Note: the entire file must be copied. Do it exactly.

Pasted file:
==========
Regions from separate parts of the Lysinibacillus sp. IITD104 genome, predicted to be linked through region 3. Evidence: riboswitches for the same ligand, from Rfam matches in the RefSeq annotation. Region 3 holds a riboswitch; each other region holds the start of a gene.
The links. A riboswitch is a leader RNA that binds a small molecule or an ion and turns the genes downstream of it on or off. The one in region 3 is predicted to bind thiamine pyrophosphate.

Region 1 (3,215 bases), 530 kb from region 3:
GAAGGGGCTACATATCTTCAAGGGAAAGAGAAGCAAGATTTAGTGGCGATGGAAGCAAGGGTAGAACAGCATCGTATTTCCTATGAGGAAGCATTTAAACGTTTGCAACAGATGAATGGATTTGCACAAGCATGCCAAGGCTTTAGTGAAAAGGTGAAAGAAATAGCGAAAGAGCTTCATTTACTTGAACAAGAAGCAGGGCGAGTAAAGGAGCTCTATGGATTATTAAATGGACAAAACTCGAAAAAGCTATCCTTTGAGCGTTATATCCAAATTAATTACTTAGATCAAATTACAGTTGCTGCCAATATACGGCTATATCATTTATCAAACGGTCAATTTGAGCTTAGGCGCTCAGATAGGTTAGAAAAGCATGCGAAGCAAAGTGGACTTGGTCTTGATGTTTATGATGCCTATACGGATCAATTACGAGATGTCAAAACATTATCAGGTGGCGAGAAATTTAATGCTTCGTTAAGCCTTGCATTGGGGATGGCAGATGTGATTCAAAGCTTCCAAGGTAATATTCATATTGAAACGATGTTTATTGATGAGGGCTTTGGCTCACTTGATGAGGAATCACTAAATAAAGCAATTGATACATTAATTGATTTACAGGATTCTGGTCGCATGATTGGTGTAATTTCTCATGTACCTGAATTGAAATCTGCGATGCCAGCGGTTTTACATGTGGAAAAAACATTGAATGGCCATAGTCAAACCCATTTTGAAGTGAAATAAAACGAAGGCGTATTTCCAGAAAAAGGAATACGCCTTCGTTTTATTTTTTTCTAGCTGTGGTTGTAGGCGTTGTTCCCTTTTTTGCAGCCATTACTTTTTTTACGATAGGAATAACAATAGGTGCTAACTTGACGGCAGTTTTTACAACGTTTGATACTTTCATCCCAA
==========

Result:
Regions from separate parts of the Lysinibacillus sp. IITD104 genome, predicted to be linked through region 3. Evidence: riboswitches for the same ligand, from Rfam matches in the RefSeq annotation. Region 3 holds a riboswitch; each other region holds the start of a gene.
The links. A riboswitch is a leader RNA that binds a small molecule or an ion and turns the genes downstream of it on or off. The one in region 3 is predicted to bind thiamine pyrophosphate.

Region 1 (3,215 bases), 530 kb from region 3:
GAAGGGGCTACATATCTTCAAGGGAAAGAGAAGCAAGATTTAGTGGCGATGGAAGCAAGGGTAGAACAGCATCGTATTTCCTATGAGGAAGCATTTAAACGTTTGCAACAGATGAATGGATTTGCACAAGCATGCCAAGGCTTTAGTGAAAAGGTGAAAGAAATAGCGAAAGAGCTTCATTTACTTGAACAAGAAGCAGGGCGAGTAAAGGAGCTCTATGGATTATTAAATGGACAAAACTCGAAAAAGCTATCCTTTGAGCGTTATATCCAAATTAATTACTTAGATCAAATTACAGTTGCTGCCAATATACGGCTATATCATTTATCAAACGGTCAATTTGAGCTTAGGCGCTCAGATAGGTTAGAAAAGCATGCGAAGCAAAGTGGACTTGGTCTTGATGTTTATGATGCCTATACGGATCAATTACGAGATGTCAAAACATTATCAGGTGGCGAGAAATTTAATGCTTCGTTAAGCCTTGCATTGGGGATGGCAGATGTGATTCAAAGCTTCCAAGGTAATATTCATATTGAAACGATGTTTATTGATGAGGGCTTTGGCTCACTTGATGAGGAATCACTAAATAAAGCAATTGATACATTAATTGATTTACAGGATTCTGGTCGCATGATTGGTGTAATTTCTCATGTACCTGAATTGAAATCTGCGATGCCAGCGGTTTTACATGTGGAAAAAACATTGAATGGCCATAGTCAAACCCATTTTGAAGTGAAATAAAACGAAGGCGTATTTCCAGAAAAAGGAATACGCCTTCGTTTTATTTTTTTCTAGCTGTGGTTGTAGGCGTTGTTCCCTTTTTTGCAGCCATTACTTTTTTTACGATAGGAATAACAATAGGTGCTAACTTGACGGCAGTTTTTACAACGTTTGATACTTTCATCCCAA